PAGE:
A Search Operation

Web applications can search the stored triples with simple APIs, getProperties(subject), getValues(subject, property) and so on. If the property parameter of getValues(subject, property) is null, all values which associate with the subject are returned. //returns [’http://xmlns.com/foaf/0.1/name’, // ’http://xmlns.com/foaf/0.1/homepage’] var properties = st.getProperties(’http://example.org/people#bob’); //returns [’Bob’] var name = st.getValues(’http://example.org/people#bob’, ’foaf:name’);

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//returns all values [’Bob’, ’http://new.org’] var values = st.getValues(’http://example.org/people#bob’, null);

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A Web Browser enhanced with Personal Semantic Data

We integrated triplestoreJS into Google Chrome as a Chrome extension to evaluate the potential to apply semantic web technology into the actual web browser experience. Especially, our challenge is to address how to utilize the personal semantic data collected during web browsing to enhance current and future user experience during browsing operations. The Chrome extension is an HTML5 application and has its own Web Storage. 4.1

Collecting Personal Knowledge Bases from The Web

Fig. 1. Architecture for collecting personal Fig. 2. Screenshot of a search function for knowledge bases stored semantic data

Any web contents annotated with RDFa or microdata are extracted from web pages users visit and are stored into the web browser automatically via the triplestoreJS as shown Figure 1. An automatic save function works when one of following conditions is met: – When a user stays at a page longer than a specific period, e.g. 5 minutes – When a user visits a page more than a specific frequency, e.g. 5 times If a subject and the properties are already stored and now new additional properties of the subject are found in other web pages, the additional properties are appended to the subject. In this manner, the users’ database of semantic data will grow based on their web browsing and the plug-in can provide more personalized functions with the stored personal semantic data.

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Besides semantic data extraction from web pages, the plug-in supports login to Google and Facebook to gather user profile information, contact lists of friends, personal schedules and postings by the user and friends. Those user data and SNS data are converted into triples with standard vocabularies from schema.org 17 and Friend-of-a-Friend (FOAF) 18 . Therefore, after storing the user data from those services, the internal representations can be equally combined with general semantic data stored from web pages. If a stored triple has an expiration date and time, it will be removed automatically from the triplestore as the browser does for cookie or cache expiration. When a user visits a web page, the plug-in monitors HTTP traffic and handles Expires header in HTTP response. When the semantic data is stored, the expiration information is also stored at the same time. Even if the auto-save function is always enabled by the user, this auto-remove function reduces the growth of stored semantic data in the triplestore. The stored semantic data can be synchronized among browsers. If a user would like to copy stored favorite semantic data into another browser, the user can indicate which items she would like to synchronize. The plug-in stores the specified items into a dedicated Chrome synchronization storage and a plug-in working in another browser merges them into the local triplestore. The plug-in executes the synchronization process only when the activity on the browser is idle so as not to slow the browsing operation. Figure 2 is a screenshot of the visualized stored semantic data. The user interface has three components: keyword search field, item type search field, and the search result field. The figure shows an example in which a user searched items whose types were ’flickr photos:set’ and semantic data stored from online photo album Flickr is shown in the search result. The type is a service oriented name or a standardized URI or a term defined in schema.org or FOAF. 4.2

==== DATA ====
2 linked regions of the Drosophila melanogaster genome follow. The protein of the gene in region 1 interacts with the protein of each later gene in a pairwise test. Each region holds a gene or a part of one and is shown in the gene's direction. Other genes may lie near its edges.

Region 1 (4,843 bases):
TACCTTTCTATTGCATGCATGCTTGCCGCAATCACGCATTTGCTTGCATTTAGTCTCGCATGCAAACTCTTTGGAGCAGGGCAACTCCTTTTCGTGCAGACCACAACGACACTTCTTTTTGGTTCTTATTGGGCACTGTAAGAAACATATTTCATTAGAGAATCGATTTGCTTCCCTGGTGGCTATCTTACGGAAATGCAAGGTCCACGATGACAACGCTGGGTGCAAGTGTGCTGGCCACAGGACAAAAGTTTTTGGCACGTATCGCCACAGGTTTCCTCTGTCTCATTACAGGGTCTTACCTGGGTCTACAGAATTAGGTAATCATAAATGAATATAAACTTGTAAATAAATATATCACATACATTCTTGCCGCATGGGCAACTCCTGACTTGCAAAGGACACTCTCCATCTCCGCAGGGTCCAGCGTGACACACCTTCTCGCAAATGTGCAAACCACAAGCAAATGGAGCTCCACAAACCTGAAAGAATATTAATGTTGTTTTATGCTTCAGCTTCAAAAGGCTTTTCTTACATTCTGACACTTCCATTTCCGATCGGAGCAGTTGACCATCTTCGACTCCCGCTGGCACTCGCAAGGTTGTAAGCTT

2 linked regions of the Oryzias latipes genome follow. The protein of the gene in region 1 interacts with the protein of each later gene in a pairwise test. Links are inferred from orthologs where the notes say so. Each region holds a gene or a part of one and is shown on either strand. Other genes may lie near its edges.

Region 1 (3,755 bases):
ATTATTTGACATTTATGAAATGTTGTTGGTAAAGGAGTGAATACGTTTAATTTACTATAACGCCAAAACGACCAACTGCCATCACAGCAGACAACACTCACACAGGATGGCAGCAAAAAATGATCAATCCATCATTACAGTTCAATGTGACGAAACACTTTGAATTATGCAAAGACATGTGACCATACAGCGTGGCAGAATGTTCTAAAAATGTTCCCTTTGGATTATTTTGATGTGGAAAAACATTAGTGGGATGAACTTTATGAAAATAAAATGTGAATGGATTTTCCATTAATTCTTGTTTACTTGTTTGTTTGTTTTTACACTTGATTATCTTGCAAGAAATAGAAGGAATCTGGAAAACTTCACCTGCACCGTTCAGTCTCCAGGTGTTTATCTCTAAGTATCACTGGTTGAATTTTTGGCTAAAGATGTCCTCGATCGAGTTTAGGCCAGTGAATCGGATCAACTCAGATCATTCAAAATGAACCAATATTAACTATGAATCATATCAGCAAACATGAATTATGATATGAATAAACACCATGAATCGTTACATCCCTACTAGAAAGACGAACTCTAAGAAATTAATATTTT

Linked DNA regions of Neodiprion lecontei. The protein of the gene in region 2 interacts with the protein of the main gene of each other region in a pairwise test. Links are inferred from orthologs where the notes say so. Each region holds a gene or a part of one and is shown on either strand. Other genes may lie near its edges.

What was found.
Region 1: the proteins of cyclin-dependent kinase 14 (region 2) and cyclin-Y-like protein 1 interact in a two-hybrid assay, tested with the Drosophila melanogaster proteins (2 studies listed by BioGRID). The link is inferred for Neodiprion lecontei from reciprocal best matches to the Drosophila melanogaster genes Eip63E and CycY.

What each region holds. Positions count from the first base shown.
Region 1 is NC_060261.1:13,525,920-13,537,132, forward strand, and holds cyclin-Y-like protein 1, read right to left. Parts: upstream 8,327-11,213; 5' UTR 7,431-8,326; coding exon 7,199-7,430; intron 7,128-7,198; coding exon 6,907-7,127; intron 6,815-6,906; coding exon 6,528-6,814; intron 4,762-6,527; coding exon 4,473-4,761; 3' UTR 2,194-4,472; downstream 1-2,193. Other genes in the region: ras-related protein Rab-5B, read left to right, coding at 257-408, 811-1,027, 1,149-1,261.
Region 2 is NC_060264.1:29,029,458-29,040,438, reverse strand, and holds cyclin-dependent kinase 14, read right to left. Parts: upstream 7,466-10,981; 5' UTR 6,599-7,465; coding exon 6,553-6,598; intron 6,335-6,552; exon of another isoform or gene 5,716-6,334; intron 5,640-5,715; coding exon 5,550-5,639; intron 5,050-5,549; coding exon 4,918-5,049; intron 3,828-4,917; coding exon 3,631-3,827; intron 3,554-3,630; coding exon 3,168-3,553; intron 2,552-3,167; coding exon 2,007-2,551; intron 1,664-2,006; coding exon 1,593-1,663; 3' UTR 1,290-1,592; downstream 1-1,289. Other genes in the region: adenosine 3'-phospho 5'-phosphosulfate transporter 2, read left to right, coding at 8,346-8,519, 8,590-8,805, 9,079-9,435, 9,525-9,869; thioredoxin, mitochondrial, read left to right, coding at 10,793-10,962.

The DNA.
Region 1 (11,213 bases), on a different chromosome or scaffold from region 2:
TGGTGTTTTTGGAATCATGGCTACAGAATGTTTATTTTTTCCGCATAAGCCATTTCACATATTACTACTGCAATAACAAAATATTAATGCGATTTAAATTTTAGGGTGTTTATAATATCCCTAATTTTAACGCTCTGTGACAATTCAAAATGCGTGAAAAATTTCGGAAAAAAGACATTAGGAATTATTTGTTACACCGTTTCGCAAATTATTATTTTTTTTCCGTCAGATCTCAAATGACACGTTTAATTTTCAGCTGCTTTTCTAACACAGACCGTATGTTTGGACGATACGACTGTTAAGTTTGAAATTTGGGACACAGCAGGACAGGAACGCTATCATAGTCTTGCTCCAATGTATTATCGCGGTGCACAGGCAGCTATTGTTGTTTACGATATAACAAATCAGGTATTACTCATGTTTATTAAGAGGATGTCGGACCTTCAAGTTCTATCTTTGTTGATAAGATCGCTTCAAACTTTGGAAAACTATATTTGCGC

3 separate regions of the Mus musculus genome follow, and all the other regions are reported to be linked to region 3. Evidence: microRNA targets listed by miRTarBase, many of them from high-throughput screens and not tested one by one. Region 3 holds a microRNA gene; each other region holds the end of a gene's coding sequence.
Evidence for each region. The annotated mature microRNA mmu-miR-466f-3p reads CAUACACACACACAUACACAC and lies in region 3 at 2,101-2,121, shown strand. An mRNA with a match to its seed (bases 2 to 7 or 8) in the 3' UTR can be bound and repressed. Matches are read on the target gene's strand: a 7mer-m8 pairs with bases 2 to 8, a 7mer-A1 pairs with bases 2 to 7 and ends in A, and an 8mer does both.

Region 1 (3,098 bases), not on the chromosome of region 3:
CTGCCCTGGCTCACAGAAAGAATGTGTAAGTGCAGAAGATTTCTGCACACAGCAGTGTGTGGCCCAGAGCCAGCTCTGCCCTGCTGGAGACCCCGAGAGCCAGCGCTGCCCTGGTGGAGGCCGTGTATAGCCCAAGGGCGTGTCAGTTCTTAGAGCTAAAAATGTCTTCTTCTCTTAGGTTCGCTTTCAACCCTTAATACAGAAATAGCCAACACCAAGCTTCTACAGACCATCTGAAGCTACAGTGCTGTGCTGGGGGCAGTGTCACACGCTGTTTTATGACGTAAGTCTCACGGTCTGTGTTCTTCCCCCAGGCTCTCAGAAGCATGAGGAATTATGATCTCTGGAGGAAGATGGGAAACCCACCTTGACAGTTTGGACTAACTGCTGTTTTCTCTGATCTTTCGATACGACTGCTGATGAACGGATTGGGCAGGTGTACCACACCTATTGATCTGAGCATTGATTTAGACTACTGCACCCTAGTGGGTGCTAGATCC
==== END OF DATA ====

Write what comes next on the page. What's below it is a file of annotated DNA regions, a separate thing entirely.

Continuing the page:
Suggesting Related Semantic Data

The plug-in detects related stored semantic data by calculating the similarities using inference processing based on the Jaccard similarity coefficient algorithm [13]. Suppose that A is a list of words composing a stored item X and B is a list of words composing a new item Y found in a web site the user is browsing. The plug-in calculates the similarity of A and B by equation (1) after sanitizing them by eliminating noise words such as numbers and determiners. If the similarity is above a pre-defined threshold, the plug-in recognizes the item X has a relationship with item Y. If the web site has several items of semantic data, the plug-in calculates the similarity for all combination of item X and Y. We used 0.5 as the pre-defined threshold for Jaccard. J(A, B) = |A ∩ B|/|A ∪ B| 17 18

http://schema.org/ http://www.foaf-project.org/

(1)

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One use case for this similarity function is to make a personal online photo album by mashing up user data distributed on the web. Figure 3 represents a possible architecture for the use case. Generally the online photo album should contain some relationships with other user data. For example, if the photo was taken while traveling, then the corresponding schedule would be also registered in a calendar service. If the photo has persons, some of them may be friends who are registered in SNS services. An SNS friend may post a new message for the online album representing her impression. In step 1 of figure 3, the plug-in collects those personal user data from the web and stores into the local triplestore. In step 2, the plug-in finds related semantic data from the personal triplestore by calculating the Jaccard similarities and suggests this data to mash up with the online multimedia. Then the plug-in generates an HTML fragment including the detected semantic data and inserts this fragment into the web page. Figure 4 is a screenshot of the behavior of this use case on a Google+ photo album. The plug-in suggests the related schedule item of the trip containing the date and location and creator, a comment item for the album posted by a Facebook friend, the friend’s SNS profile item containing the name and account id and organization, the album item containing the title and date and number of photos. The suggestion window created by the plug-in is minimized by default and toggled with the ESC key. One common issue for photo albums is how to easily add annotations to photos because this is a tedious work and we need to consider the contents of the annotation itself. In section 4.3, we introduce an annotation function which assists users to annotate photos with the suggested semantic data.